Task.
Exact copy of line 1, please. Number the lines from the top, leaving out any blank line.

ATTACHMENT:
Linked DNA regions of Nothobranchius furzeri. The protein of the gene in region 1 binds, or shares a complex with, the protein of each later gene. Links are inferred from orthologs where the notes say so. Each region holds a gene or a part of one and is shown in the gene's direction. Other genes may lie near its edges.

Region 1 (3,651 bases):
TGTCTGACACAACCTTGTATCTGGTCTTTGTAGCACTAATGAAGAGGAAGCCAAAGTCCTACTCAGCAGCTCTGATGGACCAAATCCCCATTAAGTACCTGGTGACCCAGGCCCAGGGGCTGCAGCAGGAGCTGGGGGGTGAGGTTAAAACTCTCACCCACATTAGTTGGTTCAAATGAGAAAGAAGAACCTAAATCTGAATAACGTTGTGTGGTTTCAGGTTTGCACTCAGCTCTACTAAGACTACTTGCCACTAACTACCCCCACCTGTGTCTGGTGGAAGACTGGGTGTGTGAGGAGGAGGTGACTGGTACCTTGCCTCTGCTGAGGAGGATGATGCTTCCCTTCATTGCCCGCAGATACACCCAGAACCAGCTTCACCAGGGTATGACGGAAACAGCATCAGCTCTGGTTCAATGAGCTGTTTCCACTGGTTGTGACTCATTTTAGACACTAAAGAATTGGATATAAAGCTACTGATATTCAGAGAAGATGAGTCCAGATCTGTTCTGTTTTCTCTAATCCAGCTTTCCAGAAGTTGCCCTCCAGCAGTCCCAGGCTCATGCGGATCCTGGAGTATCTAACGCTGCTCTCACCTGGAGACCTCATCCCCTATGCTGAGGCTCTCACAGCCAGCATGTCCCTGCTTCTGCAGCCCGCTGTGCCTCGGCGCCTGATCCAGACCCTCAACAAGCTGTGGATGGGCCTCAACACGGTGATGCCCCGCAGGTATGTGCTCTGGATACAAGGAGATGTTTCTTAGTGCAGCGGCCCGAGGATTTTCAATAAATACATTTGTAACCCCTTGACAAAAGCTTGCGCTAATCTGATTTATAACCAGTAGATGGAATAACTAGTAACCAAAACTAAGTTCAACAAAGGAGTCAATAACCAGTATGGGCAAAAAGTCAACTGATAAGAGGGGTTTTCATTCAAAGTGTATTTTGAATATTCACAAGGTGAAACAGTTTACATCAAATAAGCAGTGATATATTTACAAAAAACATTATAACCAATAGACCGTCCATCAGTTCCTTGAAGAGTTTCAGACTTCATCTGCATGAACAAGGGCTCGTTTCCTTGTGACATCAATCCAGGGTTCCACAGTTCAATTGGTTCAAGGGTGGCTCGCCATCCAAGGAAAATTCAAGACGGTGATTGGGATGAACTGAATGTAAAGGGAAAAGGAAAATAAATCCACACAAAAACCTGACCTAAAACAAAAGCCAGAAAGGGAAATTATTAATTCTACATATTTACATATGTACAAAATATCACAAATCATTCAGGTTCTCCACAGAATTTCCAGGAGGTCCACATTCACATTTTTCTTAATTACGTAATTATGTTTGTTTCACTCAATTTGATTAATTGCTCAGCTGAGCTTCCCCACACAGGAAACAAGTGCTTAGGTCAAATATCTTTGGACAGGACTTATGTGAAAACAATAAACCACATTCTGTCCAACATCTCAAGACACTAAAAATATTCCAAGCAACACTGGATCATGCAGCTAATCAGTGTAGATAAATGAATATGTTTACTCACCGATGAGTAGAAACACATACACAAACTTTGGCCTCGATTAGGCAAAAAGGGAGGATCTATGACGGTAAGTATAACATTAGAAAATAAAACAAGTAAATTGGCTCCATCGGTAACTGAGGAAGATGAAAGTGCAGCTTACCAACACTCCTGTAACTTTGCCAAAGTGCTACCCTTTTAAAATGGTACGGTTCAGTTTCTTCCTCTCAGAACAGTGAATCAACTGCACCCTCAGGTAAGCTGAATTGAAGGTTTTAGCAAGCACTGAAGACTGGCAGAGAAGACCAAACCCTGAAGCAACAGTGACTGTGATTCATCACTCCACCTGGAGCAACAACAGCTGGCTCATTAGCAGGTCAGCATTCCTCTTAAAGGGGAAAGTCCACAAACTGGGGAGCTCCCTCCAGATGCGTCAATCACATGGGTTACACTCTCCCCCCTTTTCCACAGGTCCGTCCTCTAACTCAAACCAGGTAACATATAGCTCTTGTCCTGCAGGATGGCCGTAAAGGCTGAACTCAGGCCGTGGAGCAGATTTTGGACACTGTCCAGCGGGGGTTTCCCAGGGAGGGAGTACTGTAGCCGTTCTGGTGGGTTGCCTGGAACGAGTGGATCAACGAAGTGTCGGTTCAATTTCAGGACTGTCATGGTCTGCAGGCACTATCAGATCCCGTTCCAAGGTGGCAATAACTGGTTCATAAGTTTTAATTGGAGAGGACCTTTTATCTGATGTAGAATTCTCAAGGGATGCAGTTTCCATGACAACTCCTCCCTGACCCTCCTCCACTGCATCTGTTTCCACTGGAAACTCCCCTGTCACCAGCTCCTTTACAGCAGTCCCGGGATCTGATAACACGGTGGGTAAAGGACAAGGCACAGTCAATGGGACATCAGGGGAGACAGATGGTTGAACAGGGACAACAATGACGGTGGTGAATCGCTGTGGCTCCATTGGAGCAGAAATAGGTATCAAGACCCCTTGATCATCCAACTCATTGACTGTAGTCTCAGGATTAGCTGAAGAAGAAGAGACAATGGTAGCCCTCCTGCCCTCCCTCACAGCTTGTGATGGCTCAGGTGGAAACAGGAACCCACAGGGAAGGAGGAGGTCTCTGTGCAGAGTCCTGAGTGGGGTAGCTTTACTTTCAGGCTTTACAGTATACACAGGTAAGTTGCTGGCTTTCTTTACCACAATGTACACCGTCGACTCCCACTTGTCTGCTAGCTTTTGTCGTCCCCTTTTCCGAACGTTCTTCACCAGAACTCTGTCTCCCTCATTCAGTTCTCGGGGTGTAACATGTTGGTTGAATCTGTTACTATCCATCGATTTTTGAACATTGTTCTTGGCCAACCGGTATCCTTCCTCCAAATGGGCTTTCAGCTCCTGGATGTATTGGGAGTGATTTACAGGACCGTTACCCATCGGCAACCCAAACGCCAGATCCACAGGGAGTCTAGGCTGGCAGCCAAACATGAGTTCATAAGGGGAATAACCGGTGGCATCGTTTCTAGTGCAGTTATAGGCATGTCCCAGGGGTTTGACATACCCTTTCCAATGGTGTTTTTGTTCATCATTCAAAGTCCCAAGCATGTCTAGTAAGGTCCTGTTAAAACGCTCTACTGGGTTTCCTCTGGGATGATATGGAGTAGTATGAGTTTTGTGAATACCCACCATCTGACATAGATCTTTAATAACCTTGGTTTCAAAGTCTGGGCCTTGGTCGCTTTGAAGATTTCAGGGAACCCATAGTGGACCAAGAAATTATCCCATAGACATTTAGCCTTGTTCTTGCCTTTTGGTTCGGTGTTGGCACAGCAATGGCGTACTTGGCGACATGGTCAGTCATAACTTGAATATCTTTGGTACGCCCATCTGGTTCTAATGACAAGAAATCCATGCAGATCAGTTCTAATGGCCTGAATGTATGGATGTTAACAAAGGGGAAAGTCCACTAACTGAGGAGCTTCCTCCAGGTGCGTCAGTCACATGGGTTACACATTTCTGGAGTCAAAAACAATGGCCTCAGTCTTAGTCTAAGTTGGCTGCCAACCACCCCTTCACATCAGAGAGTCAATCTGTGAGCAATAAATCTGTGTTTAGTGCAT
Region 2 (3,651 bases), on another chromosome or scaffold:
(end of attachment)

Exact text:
Linked DNA regions of Nothobranchius furzeri. The protein of the gene in region 1 binds, or shares a complex with, the protein of each later gene. Links are inferred from orthologs where the notes say so. Each region holds a gene or a part of one and is shown in the gene's direction. Other genes may lie near its edges.